This is the second part of a series about Adobe Creative Suite 6. Read about Photoshop CS6 changes and the new Creative Suite subscriptions here.
The big story with InDesign CS6 is a new set of features for publishers targeting the iPad and other tablets. Adobe’s InDesign team began moving in this direction with CS5.5, but the process for creating layouts was still rather cumbersome because of the multitude of tablet formats. For example, when designing an article for the iPad, you had to create separate InDesign files for vertical and horizontal orientations. If you wanted to target the Kindle Fire, you had to create two more documents—one vertical and one horizontal—for its 7-inch screen.
New features in InDesign CS6
InDesign CS6 simplifies this workflow by letting you create alternate layouts within the same document via the Pages panel. For example, you can begin with a vertical layout, and then use the Pages panel to create an alternate horizontal layout. When InDesign generates the alternate layout, it creates a new set of paragraph and character styles based on the styles in the original layout. And the content is linked—if you edit text in the original layout, you can easily update the alternate layout to reflect that change.
Of course, this isn’t all that useful if you still have to resize and rearrange each element to accommodate the new layout size or orientation. So Adobe has added a set of what it calls Liquid Layout rules to make this easier. You can apply one of four rules to each page depending on the layout, and InDesign will automatically adjust the layout based on that rule. For example, the Scale Rule resizes content to fit the new screen dimensions. Re-center, as you might expect, centers the content.
For most layouts you’ll want to use the Object-based or Guide-based rules. The Object-based rule lets you anchor objects to specified edges of the page. You can also specify whether objects can be resized horizontally or vertically in the alternate layout. The Guide-based rule lets you drag special Liquid Layout guides across objects that should be resized in the new layout.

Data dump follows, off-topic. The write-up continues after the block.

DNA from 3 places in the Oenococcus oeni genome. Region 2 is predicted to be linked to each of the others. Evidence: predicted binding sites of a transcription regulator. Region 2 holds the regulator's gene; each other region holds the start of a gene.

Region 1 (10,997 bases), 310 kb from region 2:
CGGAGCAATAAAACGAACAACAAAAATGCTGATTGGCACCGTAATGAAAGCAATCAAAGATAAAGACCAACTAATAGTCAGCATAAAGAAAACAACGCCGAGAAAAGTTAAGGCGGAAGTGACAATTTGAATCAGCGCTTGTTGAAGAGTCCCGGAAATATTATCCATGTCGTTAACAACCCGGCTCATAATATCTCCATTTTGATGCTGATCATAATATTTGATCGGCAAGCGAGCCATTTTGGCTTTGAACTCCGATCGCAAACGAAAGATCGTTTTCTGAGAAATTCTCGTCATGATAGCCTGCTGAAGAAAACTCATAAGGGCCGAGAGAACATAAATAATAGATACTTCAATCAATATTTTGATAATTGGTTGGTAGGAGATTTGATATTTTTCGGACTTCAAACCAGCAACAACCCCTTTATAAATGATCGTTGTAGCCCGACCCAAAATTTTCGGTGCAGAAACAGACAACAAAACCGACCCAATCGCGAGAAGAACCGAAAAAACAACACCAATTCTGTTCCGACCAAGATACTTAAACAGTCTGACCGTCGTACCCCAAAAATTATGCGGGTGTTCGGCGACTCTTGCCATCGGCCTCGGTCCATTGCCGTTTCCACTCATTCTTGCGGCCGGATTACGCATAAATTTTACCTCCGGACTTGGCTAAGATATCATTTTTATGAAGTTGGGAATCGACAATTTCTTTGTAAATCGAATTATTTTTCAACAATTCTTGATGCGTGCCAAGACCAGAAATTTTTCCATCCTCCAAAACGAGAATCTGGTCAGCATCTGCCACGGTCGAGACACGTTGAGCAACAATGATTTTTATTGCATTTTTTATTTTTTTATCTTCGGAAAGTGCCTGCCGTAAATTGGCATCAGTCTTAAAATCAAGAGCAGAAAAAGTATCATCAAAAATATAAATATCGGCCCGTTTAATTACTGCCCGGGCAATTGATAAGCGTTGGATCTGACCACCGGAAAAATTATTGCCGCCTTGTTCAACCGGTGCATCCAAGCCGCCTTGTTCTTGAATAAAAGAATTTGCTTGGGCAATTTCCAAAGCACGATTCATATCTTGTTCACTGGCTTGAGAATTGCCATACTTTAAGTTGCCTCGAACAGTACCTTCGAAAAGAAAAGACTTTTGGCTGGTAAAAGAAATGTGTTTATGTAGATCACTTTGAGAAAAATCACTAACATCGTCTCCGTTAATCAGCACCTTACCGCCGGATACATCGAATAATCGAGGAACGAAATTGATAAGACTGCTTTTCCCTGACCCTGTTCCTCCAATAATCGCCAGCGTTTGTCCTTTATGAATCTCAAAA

Neither rule is all that intuitive—as an InDesign product manager explained to me, these features address needs unique to tablet publishing and don’t correspond to any existing tools used in print or web publishing. However, InDesign’s Page tool makes it relatively easy to experiment with the rules and preview how the layout will be adjusted when they’re applied.
In most cases, you’ll still have to tweak the layouts after the rules are applied, but the rules should save you considerable time compared with redesigning the layouts from scratch.
Once you’ve created these layouts, you can use InDesign’s Folio Builder to combine the articles into folios and preview them on a tablet device or smartphone. You’ll need Adobe’s separately priced Digital Publishing Suite to deliver those folios to readers via iPad or Android apps.
Also new is a pair of tools known as the Content Collector and Content Placer, which make it easier to share content between InDesign documents or even within the same file. Using the Content Collector, you can copy objects in groups or one at a time into a repository known as the Content Conveyor. From there, you can use the Content Placer to drop those items into a new layout, in a manner similar to using the Place command.
As with alternate layouts, placed objects can be linked, so changes in the original source content can be automatically reflected in the placed items. You can also map styles between the original and placed content.
One potential use for these tools is adapting a print version of a publication to a digital edition. Using the Content Collector and Placer, you can collect the articles from a print version of a magazine and place them into digital layouts targeted at tablets.
Ironically, Adobe is offering these tools at a time when an anti-app backlash seems to be brewing among some magazine publishers. The arguments were laid out in a widely read article by Jason Pontin, editor-in-chief and publisher of MIT’s Technology Review. As Pontin explains, publishers first saw the iPad and other tablets as potential saviors at a time when the internet had decimated their old business models. But now he regards his own magazine’s foray into tablet apps as a mistake, citing the high expense, Apple’s 30 percent take on App Store sales, and the limited number of subscribers who have purchased digital subscriptions. Instead, he expects that publishers will eventually move to HTML5 instead of apps to deliver content on a multitude of devices.
InDesign’s new Alternate Layout and Liquid Layout features address many of the technical obstacles in producing digital publications, but certainly not the economic ones. On the other hand, these features are not necessarily limited to digital publishing—for example, a print designer could use alternate layouts to create multiple versions of a print ad at different dimensions. And if you’re working for a client or organization that still sees value in app-based publishing, these tools promise to be huge time-savers.